New York Times Company cancels Boston Globe sale

NEW YORK - The New York Times Company has dropped plans to sell The Boston Globe after months of hunting for a buyer for the loss-making daily.

The company broke the news to its employees that it was keeping The Globe by email yesterday.

It had reportedly received a lukewarm response from buyers and last month Arthur Sulzberger Jr, chairman of The New York Times Company, said that the paper's finances had improved enough that the company no longer believed it had to sell if the offers were not attractive enough.

The company said in April that it might close The Globe, which was on track to lose $85m in 2009.

It subsequently made cost cuts that included wage, benefit and job security concessions from union employees.

However in August, the company revealed that it had hired Goldman Sachs to conduct an auction to find a buyer.

Two groups reportedly submitted bids for the paper -- one group led by former Globe executive Stephen Taylor, and the other Platinum Equity, an investment firm that bought the San Diego Union-Tribune.

The bids were said to be in the vicinity of $35m in cash and the assumption of pension obligations, according to the New York Times newspaper.

This sum was a long way off the $1.1bn that the Times Company paid for The Globe in 1993, which was the highest price ever paid for a single US newspaper.

Suffering from a significant downturn in ad revenue amid the recession, the Times Company will continue the process of finding a buyer for its minority stake in the New England Sports Ventures, which includes the Boston Red Sox baseball team.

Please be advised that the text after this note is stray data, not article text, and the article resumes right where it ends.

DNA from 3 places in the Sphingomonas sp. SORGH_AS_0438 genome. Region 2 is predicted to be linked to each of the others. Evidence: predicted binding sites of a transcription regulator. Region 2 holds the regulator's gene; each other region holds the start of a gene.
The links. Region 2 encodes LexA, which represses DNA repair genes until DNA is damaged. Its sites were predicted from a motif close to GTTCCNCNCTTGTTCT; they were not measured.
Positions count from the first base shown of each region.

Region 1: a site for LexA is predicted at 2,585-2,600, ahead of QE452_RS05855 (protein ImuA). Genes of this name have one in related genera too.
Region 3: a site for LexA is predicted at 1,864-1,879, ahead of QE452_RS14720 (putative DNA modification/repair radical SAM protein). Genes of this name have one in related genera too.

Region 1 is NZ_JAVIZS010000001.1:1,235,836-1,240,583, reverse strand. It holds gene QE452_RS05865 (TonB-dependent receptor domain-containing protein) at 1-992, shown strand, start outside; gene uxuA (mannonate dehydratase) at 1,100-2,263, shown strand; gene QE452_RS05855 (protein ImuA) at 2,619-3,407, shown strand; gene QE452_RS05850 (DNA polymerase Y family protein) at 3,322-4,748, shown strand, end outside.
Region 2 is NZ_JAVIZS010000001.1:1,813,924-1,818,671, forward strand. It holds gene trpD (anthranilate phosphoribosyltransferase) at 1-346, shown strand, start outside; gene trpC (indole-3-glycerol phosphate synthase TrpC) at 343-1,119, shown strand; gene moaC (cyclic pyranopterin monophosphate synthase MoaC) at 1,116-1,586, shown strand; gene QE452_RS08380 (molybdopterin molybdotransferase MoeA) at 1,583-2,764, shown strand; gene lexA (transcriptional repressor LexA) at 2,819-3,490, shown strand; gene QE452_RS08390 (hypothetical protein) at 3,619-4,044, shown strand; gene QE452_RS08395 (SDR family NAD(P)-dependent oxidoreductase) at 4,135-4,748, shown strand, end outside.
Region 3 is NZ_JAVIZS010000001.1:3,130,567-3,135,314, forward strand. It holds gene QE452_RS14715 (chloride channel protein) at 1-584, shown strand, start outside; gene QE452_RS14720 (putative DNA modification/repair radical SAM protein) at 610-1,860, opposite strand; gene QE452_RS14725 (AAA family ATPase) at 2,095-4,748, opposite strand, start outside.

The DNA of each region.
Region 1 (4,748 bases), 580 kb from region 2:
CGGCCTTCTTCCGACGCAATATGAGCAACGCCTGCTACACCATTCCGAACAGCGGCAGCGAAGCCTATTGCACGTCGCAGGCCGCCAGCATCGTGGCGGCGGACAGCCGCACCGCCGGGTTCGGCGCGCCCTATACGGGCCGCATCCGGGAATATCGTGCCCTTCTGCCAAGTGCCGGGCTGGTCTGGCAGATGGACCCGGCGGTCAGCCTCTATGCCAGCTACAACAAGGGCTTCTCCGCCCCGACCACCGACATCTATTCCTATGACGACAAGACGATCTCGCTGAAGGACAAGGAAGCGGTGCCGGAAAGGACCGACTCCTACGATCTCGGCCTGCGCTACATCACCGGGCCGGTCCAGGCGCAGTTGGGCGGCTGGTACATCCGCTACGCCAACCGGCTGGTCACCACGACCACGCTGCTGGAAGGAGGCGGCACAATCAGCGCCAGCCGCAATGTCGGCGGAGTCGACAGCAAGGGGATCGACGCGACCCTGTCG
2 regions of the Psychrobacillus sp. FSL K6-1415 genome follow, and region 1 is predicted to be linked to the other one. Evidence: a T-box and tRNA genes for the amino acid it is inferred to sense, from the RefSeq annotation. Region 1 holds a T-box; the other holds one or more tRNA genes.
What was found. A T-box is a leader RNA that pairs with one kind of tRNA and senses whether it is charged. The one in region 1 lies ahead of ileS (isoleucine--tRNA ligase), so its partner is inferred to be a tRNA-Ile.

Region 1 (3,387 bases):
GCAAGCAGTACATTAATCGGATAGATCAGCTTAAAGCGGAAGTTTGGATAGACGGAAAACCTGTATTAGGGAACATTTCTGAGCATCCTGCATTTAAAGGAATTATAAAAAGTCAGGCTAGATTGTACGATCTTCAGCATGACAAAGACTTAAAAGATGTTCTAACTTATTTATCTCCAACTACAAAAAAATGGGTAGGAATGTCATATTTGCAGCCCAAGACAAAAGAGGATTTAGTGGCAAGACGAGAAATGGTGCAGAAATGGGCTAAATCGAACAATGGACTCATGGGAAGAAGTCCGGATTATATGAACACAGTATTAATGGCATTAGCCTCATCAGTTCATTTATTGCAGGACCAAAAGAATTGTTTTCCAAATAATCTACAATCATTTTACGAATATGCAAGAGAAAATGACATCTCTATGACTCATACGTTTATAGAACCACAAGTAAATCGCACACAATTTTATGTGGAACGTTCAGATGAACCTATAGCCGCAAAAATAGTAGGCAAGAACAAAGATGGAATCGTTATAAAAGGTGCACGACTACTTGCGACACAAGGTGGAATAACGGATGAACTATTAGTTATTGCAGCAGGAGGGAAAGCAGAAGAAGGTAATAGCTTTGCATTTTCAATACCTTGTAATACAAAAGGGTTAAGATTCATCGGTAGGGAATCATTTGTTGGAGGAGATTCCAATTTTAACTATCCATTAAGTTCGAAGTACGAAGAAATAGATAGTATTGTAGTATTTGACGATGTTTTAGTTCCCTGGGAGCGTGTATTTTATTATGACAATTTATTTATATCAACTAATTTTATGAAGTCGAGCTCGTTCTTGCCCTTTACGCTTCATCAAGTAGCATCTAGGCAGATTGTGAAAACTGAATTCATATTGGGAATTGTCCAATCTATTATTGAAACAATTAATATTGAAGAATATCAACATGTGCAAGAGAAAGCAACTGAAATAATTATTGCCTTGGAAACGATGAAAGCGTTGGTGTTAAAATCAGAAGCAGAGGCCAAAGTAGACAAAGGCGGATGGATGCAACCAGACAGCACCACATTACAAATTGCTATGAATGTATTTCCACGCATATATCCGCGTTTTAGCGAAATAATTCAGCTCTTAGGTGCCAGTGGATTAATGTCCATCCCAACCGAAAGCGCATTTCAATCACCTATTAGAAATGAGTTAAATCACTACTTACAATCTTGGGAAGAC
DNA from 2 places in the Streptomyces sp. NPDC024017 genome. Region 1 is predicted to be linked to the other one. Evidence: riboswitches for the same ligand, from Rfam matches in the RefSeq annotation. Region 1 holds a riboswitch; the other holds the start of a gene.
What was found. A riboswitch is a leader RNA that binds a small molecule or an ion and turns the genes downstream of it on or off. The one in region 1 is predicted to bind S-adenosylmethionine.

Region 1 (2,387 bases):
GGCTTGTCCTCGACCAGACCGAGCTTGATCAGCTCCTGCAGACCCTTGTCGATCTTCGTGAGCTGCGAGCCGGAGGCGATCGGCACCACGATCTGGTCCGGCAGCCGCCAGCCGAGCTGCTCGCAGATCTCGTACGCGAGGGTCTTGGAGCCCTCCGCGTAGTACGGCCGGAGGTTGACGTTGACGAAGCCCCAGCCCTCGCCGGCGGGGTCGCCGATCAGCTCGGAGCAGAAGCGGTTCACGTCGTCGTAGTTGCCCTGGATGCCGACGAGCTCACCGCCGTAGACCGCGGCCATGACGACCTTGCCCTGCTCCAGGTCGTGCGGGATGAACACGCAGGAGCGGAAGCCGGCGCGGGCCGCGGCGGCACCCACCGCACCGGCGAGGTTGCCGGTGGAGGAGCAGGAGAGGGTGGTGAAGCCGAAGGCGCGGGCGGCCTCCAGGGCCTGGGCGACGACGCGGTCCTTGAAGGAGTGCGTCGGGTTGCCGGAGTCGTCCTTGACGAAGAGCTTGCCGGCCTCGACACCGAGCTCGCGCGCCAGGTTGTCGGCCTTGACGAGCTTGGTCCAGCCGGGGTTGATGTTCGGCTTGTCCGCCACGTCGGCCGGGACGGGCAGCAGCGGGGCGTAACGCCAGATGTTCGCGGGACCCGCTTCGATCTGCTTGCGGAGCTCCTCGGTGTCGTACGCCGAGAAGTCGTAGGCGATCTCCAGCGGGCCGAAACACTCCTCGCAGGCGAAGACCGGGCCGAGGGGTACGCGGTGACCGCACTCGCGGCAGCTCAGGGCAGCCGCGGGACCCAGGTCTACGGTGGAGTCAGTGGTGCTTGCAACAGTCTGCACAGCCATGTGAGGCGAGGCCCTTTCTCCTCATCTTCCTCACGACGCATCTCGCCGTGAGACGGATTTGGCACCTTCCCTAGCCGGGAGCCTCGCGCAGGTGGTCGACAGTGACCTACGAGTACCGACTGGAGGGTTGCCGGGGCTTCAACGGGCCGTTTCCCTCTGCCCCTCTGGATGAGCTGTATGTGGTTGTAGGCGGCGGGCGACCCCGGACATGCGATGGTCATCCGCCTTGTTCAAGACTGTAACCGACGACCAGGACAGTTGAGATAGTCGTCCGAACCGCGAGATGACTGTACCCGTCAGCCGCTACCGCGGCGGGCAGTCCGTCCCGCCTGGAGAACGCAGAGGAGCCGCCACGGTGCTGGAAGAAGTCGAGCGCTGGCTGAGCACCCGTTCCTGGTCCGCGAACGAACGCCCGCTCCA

Subscribe to Campaign from just £57 per quarter

Includes the weekly magazine and quarterly Campaign IQ, plus unrestricted online access.

SUBSCRIBE

Looking for a new job?

Get the latest creative jobs in advertising, media, marketing and digital delivered directly to your inbox each day.

Create an Alert Now
Omnicom shuts M2M in UK after account losses
Share

1 Omnicom shuts M2M in UK after account losses

Omnicom has shut its media agency M2M in the UK following a string of account losses and Alistair MacCullum, the chief executive of M2M, is stepping down.

Brands that forge an emotional tie are best protected from copycats
Shares0
Share

1 Brands that forge an emotional tie are best protected from copycats

Forging an emotional tie with consumers is one of the strongest ways to protect your brand. Products can be copycatted, but the distinctive identity of a true brand can never be replicated argues Nir Wegrzyn, CEO of BrandOpus.

Just published